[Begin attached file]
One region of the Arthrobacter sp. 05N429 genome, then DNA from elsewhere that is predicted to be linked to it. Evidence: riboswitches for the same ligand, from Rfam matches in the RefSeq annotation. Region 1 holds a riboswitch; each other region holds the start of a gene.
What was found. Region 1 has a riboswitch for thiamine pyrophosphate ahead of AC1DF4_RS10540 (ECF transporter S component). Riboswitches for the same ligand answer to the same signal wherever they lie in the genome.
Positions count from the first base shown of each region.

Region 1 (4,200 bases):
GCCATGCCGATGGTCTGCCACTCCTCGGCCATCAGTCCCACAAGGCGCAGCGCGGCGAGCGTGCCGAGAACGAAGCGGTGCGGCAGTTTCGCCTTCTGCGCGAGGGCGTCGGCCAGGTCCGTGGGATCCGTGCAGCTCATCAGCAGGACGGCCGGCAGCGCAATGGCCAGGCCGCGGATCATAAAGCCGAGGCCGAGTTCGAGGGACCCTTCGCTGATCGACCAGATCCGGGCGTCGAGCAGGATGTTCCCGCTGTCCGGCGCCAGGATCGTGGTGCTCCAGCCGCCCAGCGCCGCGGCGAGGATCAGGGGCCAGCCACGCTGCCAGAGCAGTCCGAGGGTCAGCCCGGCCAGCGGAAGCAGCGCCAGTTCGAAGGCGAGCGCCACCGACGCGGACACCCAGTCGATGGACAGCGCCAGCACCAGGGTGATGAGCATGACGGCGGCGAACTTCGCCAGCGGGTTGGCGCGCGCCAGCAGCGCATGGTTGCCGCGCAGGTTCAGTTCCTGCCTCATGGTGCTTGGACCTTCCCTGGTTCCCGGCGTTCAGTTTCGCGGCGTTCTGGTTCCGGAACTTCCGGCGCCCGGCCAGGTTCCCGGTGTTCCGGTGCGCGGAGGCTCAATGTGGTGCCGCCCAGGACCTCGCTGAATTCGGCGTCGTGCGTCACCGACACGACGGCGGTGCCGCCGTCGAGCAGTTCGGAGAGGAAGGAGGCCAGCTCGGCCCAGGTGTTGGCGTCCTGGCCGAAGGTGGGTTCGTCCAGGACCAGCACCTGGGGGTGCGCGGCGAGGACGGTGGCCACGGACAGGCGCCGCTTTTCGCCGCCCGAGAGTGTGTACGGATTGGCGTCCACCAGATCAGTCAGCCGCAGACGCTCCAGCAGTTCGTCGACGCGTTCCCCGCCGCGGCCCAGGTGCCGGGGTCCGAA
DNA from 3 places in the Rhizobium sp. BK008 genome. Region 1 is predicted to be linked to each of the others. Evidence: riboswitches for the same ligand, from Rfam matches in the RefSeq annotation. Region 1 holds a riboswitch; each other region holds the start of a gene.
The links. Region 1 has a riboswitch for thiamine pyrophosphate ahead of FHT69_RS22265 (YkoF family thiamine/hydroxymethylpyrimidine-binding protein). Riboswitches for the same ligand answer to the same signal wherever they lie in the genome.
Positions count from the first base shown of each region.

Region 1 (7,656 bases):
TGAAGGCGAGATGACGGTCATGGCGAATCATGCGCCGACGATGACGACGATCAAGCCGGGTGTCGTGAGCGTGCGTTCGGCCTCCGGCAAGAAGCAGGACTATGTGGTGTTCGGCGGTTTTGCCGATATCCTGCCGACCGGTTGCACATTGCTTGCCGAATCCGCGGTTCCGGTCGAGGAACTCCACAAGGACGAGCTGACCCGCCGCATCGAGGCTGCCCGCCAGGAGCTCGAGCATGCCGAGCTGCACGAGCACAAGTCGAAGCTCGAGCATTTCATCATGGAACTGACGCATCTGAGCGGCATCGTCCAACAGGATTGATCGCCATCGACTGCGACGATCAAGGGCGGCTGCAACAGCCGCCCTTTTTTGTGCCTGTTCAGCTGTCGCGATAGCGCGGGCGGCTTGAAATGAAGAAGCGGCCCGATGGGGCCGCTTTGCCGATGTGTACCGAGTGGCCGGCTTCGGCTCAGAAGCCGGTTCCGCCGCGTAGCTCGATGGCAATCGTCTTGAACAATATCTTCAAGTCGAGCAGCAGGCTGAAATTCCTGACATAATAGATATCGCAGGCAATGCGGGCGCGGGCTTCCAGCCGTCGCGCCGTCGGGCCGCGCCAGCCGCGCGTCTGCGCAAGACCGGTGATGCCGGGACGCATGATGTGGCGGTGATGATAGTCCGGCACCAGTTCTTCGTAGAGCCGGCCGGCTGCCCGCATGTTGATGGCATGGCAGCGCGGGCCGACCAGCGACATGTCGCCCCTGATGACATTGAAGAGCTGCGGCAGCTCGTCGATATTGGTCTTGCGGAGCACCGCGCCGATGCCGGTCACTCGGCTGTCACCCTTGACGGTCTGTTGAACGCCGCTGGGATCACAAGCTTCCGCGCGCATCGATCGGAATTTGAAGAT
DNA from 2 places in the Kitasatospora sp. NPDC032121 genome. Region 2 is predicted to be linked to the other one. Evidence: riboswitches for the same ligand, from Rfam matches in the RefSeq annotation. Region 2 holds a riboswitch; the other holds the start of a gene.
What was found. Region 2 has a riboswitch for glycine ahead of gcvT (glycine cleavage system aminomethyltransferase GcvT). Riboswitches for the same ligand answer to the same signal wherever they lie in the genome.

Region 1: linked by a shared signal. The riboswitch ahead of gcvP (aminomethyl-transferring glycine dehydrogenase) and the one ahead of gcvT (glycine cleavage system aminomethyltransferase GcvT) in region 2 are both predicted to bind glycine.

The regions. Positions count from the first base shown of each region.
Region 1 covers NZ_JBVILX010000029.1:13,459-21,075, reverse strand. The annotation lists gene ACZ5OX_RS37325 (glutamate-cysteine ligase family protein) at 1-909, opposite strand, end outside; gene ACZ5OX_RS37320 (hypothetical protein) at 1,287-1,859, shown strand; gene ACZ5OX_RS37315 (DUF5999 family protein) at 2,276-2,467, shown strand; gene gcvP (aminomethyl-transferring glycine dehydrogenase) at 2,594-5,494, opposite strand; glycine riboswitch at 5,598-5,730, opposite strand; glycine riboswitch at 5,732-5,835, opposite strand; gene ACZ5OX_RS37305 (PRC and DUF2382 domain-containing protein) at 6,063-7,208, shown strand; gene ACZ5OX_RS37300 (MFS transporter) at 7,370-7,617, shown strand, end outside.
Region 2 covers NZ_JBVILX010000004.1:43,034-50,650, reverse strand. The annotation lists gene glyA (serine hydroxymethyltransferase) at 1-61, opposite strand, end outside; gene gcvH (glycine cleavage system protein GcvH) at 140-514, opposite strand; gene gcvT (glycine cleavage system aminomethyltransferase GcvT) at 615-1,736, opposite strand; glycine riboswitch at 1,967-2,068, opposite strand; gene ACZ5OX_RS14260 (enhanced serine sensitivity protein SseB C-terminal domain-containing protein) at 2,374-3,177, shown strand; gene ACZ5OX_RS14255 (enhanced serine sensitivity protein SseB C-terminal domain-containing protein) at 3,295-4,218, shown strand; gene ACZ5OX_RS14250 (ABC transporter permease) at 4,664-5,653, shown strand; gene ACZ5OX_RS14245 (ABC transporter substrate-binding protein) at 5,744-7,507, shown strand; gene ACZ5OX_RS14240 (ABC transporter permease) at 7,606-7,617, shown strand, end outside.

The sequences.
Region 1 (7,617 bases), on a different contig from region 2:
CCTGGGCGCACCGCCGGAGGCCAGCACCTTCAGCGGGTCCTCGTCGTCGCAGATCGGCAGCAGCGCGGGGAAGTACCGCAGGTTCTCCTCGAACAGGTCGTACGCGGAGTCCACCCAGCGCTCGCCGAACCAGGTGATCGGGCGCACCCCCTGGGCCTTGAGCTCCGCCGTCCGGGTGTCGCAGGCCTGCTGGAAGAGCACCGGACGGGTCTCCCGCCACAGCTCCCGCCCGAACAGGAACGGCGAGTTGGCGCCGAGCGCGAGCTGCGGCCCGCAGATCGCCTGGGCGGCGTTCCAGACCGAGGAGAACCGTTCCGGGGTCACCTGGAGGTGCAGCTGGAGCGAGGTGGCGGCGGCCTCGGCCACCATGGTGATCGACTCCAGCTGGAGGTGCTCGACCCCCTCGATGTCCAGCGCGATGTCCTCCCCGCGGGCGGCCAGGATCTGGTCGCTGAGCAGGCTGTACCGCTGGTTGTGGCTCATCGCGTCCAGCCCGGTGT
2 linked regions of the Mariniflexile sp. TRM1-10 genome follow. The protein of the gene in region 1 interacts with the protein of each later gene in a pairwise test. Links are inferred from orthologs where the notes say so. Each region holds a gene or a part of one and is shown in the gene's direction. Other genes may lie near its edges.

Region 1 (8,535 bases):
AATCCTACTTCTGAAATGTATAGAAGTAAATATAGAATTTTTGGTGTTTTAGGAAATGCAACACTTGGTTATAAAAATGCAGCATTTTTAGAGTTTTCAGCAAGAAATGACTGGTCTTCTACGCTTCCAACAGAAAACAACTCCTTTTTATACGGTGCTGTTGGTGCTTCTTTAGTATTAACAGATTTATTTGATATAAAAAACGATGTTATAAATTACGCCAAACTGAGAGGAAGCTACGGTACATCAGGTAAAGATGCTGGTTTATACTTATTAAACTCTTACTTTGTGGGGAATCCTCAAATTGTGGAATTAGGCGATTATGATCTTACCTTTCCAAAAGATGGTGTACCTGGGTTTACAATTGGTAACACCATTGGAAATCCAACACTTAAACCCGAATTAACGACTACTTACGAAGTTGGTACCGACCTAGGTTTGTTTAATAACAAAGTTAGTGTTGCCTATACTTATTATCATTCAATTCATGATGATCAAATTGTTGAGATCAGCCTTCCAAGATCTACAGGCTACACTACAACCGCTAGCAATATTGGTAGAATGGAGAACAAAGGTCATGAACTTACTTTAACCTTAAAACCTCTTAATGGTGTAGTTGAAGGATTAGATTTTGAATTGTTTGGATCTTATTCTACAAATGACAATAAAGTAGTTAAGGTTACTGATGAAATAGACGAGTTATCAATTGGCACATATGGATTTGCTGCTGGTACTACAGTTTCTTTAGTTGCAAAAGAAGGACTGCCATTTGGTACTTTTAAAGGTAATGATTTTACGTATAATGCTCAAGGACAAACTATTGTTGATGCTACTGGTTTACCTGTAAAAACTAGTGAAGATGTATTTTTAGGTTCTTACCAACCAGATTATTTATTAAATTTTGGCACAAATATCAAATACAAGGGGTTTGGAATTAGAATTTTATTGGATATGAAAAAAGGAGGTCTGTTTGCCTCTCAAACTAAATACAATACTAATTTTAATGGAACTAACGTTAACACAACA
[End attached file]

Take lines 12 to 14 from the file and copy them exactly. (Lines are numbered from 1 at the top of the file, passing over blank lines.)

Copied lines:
What was found. Region 2 has a riboswitch for glycine ahead of gcvT (glycine cleavage system aminomethyltransferase GcvT). Riboswitches for the same ligand answer to the same signal wherever they lie in the genome.

Region 1: linked by a shared signal. The riboswitch ahead of gcvP (aminomethyl-transferring glycine dehydrogenase) and the one ahead of gcvT (glycine cleavage system aminomethyltransferase GcvT) in region 2 are both predicted to bind glycine.

The regions. Positions count from the first base shown of each region.